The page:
There are two ways to be indelicate:
- Blatant disregard for someone’s feelings.
- Compassionate instigation of someone’s feelings.
I had learned the latter.
This was very uncomfortable for my partner. Not because I did it to her, but because I did it around her… regularly. We had been watching the series Lie to Me and one of the characters employed “radical honesty.” He spoke the full truth as he understood it EVERY SINGLE TIME that he spoke. I guess she must have felt it appropo before we entered a social gathering to say, “And, can you pleeeease watch it with the ‘radical honesty’ tonight?” Now, I hadn’t crossed a line yet, but these were her friends we were going to see, so I stowed it…
But sometimes, I just COULDN’T. It would leap out of me…
OK, lies… I didn’t WANT to help it. It felt so GOOD to use my intuition so constructively in such an engaged, interactive way.
And I work with adolescents… They HAAAAAAAATE** me… until they adore me, because I don’t spare them the truth. I don’t spare their feelings. They have an overabundance of feelings anyways…
And this is coming from the guy who STILL CRIES AT COMMERCIALS.
But here’s the thing… I LOVE THOSE KIDS, and they know it**. I never stab them in a sore spot that needs tending. I never disregard who they are. I never tell them they are crazy and shouldn’t be feeling how they’re feeling.
I am, however, the jester — a duty I take very seriously. I have to tease the king in the right way at the right time to keep his ego from exploding… and I have to do it while maintaining trust. Perhaps not an easy feat. But I can do it BECAUSE I still cry at commercials.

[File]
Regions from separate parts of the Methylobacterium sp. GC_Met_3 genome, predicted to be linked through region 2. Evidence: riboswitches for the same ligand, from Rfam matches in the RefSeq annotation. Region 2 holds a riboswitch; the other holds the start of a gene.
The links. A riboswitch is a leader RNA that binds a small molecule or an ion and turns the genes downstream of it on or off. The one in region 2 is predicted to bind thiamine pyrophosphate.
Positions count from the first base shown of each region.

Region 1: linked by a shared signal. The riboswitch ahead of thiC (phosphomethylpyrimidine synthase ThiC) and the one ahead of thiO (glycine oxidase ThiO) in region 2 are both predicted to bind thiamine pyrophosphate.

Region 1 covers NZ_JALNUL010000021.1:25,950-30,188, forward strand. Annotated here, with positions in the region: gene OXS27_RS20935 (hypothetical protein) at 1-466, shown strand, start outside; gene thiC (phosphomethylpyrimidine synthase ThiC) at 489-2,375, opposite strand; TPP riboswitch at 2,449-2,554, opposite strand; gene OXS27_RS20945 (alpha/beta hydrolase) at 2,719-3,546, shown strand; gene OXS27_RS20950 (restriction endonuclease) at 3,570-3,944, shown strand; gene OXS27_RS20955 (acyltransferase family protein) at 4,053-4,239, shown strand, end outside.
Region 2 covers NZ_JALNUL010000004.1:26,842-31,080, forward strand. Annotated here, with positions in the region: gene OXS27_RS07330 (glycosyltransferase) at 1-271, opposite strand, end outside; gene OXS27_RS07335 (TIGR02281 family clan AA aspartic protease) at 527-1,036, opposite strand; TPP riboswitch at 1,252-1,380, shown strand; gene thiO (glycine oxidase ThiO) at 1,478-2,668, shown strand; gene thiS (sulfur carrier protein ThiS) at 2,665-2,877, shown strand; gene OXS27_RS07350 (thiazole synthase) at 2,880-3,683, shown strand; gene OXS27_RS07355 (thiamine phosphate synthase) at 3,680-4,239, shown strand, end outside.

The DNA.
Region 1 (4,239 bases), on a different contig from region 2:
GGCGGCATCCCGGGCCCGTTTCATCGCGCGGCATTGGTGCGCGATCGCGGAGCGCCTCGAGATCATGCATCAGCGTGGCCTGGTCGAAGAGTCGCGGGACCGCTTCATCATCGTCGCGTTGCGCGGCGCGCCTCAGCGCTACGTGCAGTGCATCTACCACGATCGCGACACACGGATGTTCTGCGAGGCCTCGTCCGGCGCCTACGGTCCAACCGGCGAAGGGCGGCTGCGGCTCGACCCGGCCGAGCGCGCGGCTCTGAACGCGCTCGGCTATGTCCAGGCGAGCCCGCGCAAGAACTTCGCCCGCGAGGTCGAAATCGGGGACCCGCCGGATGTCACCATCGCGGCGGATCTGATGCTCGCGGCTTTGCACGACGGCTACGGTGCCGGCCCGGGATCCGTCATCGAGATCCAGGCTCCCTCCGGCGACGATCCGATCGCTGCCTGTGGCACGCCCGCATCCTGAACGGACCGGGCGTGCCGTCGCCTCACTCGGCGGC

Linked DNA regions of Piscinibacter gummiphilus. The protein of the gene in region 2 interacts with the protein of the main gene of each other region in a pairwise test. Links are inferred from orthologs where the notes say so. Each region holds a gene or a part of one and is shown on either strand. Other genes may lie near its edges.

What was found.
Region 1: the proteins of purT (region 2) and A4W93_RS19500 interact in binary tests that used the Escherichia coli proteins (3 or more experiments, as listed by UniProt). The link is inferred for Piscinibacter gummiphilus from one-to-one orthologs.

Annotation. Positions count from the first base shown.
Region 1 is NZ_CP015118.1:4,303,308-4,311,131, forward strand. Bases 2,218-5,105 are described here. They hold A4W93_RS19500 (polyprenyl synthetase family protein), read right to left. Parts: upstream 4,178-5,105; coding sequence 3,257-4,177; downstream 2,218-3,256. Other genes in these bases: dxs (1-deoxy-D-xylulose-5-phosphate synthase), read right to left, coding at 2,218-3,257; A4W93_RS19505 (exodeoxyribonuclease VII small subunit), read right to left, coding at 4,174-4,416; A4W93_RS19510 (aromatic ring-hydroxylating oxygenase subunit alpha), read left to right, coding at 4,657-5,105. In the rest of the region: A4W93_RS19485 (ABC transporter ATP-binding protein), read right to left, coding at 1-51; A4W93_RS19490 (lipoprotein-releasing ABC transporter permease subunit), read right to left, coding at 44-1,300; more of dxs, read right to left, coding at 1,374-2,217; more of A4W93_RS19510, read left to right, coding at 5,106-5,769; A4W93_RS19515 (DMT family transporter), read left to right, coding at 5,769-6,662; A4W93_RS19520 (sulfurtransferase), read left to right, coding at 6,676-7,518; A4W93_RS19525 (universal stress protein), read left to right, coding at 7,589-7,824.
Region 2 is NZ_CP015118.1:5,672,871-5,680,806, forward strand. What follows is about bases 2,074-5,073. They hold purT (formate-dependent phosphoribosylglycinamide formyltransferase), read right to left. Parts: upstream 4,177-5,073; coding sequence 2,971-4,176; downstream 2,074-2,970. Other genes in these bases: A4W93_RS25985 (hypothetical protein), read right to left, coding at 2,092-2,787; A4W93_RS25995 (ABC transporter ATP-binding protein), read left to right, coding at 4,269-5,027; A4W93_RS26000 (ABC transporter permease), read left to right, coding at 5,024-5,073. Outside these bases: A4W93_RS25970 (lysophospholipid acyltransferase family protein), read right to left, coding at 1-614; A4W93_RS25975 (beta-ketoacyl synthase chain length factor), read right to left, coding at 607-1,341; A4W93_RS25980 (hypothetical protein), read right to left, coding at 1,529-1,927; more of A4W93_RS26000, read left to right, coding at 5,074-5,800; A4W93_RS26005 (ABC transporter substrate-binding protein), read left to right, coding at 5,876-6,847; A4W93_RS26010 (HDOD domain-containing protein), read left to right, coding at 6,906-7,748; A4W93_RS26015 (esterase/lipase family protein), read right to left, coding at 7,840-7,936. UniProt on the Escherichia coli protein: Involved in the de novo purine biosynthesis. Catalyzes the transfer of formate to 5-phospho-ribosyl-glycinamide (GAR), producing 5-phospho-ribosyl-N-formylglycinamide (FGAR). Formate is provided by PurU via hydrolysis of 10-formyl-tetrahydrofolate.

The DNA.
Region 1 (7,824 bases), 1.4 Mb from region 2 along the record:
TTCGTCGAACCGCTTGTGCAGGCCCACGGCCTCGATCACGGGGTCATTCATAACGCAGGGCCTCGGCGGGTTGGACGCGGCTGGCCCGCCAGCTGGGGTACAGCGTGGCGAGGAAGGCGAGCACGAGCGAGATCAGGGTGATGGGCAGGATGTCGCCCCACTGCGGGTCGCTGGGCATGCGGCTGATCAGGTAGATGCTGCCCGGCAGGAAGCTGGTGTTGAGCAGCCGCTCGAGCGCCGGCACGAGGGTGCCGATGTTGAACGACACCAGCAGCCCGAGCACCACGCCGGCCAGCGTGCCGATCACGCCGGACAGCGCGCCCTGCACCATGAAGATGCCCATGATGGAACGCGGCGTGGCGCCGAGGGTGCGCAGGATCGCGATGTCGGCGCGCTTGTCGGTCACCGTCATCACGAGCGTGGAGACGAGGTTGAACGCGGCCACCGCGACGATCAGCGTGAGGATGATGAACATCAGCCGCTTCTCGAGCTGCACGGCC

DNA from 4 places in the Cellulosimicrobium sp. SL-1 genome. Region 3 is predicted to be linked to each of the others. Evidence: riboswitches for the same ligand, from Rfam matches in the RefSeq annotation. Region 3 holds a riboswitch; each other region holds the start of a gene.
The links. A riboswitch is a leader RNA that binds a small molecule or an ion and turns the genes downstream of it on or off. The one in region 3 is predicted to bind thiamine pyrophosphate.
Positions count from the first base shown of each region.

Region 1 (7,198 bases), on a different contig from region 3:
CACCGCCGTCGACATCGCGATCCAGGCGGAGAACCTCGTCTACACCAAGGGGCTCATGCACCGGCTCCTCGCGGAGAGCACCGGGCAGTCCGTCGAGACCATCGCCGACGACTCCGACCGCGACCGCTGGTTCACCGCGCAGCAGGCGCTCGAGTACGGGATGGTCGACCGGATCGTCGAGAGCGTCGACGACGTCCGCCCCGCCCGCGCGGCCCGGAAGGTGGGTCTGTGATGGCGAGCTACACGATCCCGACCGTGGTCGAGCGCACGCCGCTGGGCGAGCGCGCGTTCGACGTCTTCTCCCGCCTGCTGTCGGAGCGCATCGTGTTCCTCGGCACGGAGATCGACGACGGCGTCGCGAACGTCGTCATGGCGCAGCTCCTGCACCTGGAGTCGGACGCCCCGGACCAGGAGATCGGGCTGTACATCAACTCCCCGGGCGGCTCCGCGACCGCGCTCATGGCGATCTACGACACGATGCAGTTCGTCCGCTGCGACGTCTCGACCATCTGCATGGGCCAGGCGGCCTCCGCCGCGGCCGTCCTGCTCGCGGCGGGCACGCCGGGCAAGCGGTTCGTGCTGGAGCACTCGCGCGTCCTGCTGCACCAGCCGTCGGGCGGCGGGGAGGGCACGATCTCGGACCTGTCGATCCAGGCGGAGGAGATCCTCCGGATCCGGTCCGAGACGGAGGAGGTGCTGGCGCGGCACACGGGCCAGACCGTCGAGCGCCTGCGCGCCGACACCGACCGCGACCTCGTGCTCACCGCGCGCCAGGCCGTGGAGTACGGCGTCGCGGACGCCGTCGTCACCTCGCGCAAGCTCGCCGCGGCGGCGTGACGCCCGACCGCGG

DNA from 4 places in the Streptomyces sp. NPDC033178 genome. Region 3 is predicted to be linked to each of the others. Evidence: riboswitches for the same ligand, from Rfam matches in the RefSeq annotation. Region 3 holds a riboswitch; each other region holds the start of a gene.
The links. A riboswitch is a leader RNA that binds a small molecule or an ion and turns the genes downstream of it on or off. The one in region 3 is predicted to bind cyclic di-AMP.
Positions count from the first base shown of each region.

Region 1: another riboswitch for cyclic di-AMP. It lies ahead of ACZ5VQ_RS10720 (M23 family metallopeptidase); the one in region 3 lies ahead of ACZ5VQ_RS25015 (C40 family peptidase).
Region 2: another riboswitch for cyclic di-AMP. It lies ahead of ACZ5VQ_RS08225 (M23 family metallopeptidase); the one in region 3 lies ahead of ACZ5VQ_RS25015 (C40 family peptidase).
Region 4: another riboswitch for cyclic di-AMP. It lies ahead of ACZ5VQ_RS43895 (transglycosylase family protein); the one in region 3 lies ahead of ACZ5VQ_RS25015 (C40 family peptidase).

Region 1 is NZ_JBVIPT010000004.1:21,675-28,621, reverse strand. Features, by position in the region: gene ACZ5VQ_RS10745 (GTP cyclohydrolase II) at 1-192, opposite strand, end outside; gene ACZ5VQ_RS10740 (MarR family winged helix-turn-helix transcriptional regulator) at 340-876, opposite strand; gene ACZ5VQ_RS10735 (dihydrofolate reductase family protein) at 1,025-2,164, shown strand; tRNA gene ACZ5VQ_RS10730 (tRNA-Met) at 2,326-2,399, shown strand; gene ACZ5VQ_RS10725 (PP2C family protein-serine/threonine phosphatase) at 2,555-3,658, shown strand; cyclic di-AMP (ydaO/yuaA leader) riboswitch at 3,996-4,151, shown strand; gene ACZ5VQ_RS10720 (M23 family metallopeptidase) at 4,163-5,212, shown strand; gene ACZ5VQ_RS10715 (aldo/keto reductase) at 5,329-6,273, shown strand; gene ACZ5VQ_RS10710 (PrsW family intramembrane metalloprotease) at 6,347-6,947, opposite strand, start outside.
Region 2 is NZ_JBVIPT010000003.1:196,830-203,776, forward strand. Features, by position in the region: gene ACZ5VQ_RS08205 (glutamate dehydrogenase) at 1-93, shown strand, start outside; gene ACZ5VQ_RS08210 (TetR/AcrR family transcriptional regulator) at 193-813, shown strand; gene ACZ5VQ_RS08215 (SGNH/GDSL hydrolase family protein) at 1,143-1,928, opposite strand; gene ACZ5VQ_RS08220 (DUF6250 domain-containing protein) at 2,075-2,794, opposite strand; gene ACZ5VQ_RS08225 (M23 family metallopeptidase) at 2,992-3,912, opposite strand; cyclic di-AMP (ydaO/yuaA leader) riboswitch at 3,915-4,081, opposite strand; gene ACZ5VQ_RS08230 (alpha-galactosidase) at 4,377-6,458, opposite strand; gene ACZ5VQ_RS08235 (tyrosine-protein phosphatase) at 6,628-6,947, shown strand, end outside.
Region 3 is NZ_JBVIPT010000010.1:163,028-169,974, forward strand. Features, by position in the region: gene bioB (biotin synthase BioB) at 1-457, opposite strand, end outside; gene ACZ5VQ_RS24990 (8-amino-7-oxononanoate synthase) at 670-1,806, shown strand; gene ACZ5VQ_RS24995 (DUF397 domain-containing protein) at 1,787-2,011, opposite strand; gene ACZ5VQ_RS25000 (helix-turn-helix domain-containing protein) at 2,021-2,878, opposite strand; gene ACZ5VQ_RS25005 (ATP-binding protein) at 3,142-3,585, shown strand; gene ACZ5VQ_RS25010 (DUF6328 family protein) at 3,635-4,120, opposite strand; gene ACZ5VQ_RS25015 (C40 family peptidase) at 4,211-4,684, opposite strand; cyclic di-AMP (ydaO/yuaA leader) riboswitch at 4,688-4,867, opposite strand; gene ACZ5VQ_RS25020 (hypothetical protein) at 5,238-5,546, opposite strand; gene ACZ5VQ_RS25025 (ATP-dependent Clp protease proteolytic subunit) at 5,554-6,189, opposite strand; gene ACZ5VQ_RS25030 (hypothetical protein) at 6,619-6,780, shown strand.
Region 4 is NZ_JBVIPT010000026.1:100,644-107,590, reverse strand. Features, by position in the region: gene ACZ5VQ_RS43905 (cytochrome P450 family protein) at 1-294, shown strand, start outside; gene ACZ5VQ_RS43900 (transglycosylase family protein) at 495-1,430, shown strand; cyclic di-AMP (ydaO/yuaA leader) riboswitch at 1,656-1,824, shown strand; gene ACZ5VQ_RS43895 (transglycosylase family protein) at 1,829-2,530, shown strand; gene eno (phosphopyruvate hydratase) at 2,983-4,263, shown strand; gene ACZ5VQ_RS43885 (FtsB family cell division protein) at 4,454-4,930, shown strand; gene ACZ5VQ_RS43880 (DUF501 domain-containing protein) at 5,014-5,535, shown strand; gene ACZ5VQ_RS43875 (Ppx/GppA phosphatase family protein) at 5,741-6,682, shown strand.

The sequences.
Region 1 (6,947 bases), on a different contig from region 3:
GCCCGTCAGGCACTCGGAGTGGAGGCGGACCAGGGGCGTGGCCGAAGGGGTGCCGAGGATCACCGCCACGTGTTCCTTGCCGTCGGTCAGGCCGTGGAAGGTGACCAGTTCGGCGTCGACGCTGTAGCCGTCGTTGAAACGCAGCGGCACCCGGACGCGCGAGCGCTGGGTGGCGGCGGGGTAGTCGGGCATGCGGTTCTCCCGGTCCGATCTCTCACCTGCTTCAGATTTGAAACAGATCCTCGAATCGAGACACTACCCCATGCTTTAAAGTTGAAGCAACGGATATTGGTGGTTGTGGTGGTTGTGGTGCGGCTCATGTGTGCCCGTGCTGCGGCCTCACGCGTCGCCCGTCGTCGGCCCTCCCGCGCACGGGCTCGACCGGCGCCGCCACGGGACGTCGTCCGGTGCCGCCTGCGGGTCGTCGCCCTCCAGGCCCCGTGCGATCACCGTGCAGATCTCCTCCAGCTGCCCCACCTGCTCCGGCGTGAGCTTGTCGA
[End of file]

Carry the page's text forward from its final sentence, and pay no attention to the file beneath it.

In a commencement address at Middlebury College in 2001, Mr. Rogers (Fred McFeely Rogers, television host and Presbyterian minister) essentially defined “Namaste” — loosely the divinity/eternal in me bows to the divinity/eternal in you. @1:20
Fred Rogers 2001 Commencement Address at Middlebury
Being delicate is often an attempt to avoid the “messiness” of life. “Let’s just be gentle — avoid the sore spots — not worry about the ‘icky’ stuff.” That’s a recipe for repeated pain and/or disaster. It also never allows us to build true self-esteem, hiding under all that comfortable baggage.
So yeah, I can be indelicate — but it’s because I see your divinity, and I just have to cut through some of this crap so you can, too. Bring it.
** There are only a few students who ever “hate” me, and that’s usually because they don’t want to be held accountable. The rest of them I have built rapport with, so by the time I’m playing jester, they already feel safe with me. Kind of an essential building block for this sort of interaction: if they didn’t already know how much I care about them, I couldn’t really “get away with” teasing and still have trust. It’s all about balance.
1 thought on “Indelicate? Me?”
It may be – and likely is – a very different experience for a man to come to this place you mention. A whole different outer perception of ‘aggro’ would tail along with you on wheels. And projections abound in what is called transference in analytic Psych, if you do it often enough.
I am one of those no bullshit people, counseled people for over 30 years in what many called a shamanic way. I can absolutely be direct without being perceived as attacking or hurtful. But this well may be easier being a woman. And I have next to no gender bias – just my perception. Maybe it’s just that my heart has always been evident in all I do. Plus I have a wicked sense of humor, which keeps things light when they might otherwise get quite heavy. And they did get very heavy at times.
I also worked with teens, love teenagers to this day. And they love me like they love you for likely the same reason. They have excellent b/s detectors and know a spoonful of honey when it’s being dangled under their nose. And they will reject it, 9 times out of 10, in favor of authenticity.
As for my husband, he’s used to me being direct but kind. Above all, he knows I’m always in favor of his own empowerment as a human being.
Aloha, Ryan. Good read.